Nairobi now collecting traffic data online ; new rules from April, says official

Digital Matatus - Mapping Kenya's Matatus

Digital Matatus – Mapping Kenya’s Matatus

The Nairobi County government has launched a web portal that will help collect data on traffic flow and congestion in the city, with the aim of helping planners create a better management system.

The digital transit map was developed by scholars from the University of Nairobi in partnership with Columbia University.

Dubbed the Digital Matatu Project, the crowd sourcing initiative will allow residents of Nairobi to share their daily experiences and views on traffic flow. This data will in turn help the county government to device and implement new transport policies.

New public transport routes expected to change how matatus run in the city will take effect in April.

Designated routes mirror those used in the 1980s when there was scheduled public transport before the system collapsed, leading to the chaos that reigns today.

Transport Principal Secretary Nduva Muli yesterday said licences would be renewed on the basis of new routes designed to decongest the Nairobi central business district and ease the movement of vehicles between suburbs.

He was speaking in Nairobi at the launch of matatu routes that have been designed using information developed through collaboration between civic data design lab, MIT Centre for Sustainable Urban Development, Colombia University, School of Computing Studies, University of Nairobi.


“By April when we are issuing new licences, we want the Nairobi County government to give us routes that make sense. Every day new routes are coming up —some starting and terminating in the central business district — causing congestion in the city,” said Mr Muli.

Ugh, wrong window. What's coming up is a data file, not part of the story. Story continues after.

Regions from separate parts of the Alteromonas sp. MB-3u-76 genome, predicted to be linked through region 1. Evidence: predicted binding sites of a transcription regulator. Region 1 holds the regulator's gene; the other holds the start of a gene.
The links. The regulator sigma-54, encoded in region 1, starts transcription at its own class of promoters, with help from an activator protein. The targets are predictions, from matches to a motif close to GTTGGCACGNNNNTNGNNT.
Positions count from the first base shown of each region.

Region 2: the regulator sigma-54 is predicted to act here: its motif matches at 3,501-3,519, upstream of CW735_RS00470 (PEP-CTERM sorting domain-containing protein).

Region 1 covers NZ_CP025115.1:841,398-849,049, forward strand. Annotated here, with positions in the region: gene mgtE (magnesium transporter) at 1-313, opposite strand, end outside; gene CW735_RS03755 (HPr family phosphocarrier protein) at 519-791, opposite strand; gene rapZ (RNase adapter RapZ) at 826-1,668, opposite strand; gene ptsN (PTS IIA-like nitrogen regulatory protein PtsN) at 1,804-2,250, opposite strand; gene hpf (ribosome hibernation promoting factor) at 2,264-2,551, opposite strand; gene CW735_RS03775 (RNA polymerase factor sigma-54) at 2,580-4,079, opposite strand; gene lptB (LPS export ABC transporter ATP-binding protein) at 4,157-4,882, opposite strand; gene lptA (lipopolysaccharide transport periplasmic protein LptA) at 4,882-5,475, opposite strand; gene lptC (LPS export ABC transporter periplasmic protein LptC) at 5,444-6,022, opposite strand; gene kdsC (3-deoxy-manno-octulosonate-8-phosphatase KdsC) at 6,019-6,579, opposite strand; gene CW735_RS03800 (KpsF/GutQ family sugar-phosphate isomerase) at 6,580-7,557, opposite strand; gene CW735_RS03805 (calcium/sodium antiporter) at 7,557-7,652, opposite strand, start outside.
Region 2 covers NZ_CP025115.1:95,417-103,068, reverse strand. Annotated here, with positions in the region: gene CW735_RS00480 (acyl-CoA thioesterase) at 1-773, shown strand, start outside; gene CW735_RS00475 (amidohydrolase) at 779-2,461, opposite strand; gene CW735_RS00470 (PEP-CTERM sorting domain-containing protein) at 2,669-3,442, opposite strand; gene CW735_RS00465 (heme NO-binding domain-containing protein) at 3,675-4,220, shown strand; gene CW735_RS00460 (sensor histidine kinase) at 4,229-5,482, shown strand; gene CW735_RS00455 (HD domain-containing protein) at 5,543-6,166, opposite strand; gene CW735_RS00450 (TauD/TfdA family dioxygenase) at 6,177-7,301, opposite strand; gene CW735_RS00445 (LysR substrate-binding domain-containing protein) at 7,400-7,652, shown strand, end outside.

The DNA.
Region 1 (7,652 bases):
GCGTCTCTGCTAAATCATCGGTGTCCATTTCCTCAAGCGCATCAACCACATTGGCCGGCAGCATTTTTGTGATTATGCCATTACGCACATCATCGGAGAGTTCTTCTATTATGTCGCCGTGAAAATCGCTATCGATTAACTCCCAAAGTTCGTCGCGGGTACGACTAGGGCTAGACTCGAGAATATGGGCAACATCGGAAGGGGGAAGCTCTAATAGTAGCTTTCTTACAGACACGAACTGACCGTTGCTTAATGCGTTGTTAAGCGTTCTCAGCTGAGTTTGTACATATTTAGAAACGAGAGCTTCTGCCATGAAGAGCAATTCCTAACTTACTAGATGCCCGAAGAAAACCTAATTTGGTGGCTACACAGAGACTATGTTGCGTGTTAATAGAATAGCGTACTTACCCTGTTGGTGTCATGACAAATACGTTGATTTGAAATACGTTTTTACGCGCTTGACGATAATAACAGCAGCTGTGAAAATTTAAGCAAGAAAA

National Transport and Safety Authority chairman Lee Kinyanjui said the new research would enable them to plan. He said increased studies on transport would also enable them to know the impact of some of the policies being implemented.

“In the 1980s, there was a structured transport system but over time this collapsed and we now have a chaos. This is not sustainable,” said Mr Kinyanjui.

Mr Muli said the county government was partly to blame because of its failure to implement its by-laws that state that a public service vehicle should not stop for more that two minutes at a bus stage and 20 minutes at the terminus.

“As we implement new PSV rules, matatus that do not obey the by-laws will face the full force of the law,” he said.

Nairobi county executive committee member for public works, roads and transport, Mr Evans Ondieki, said the new routes announced yesterday would be used to assist in planning movement of vehicles in the city.

“The routes are based on scientific research and will be used to inform the planning of public transport in the city,” he said.

Mr Ondieki said Nairobi would reclaim public land that was grabbed by individuals to expand parking space in the city, while an automated system of billing vehicles for parking space per hour would be introduced to end the congestion.

Kenya Bus Management Services managing director, Mr Edwin Mukabana, said the routes should be categorised into urban, peri-urban and intra-urban if they are to adequately cope with the transport needs of Nairobi.



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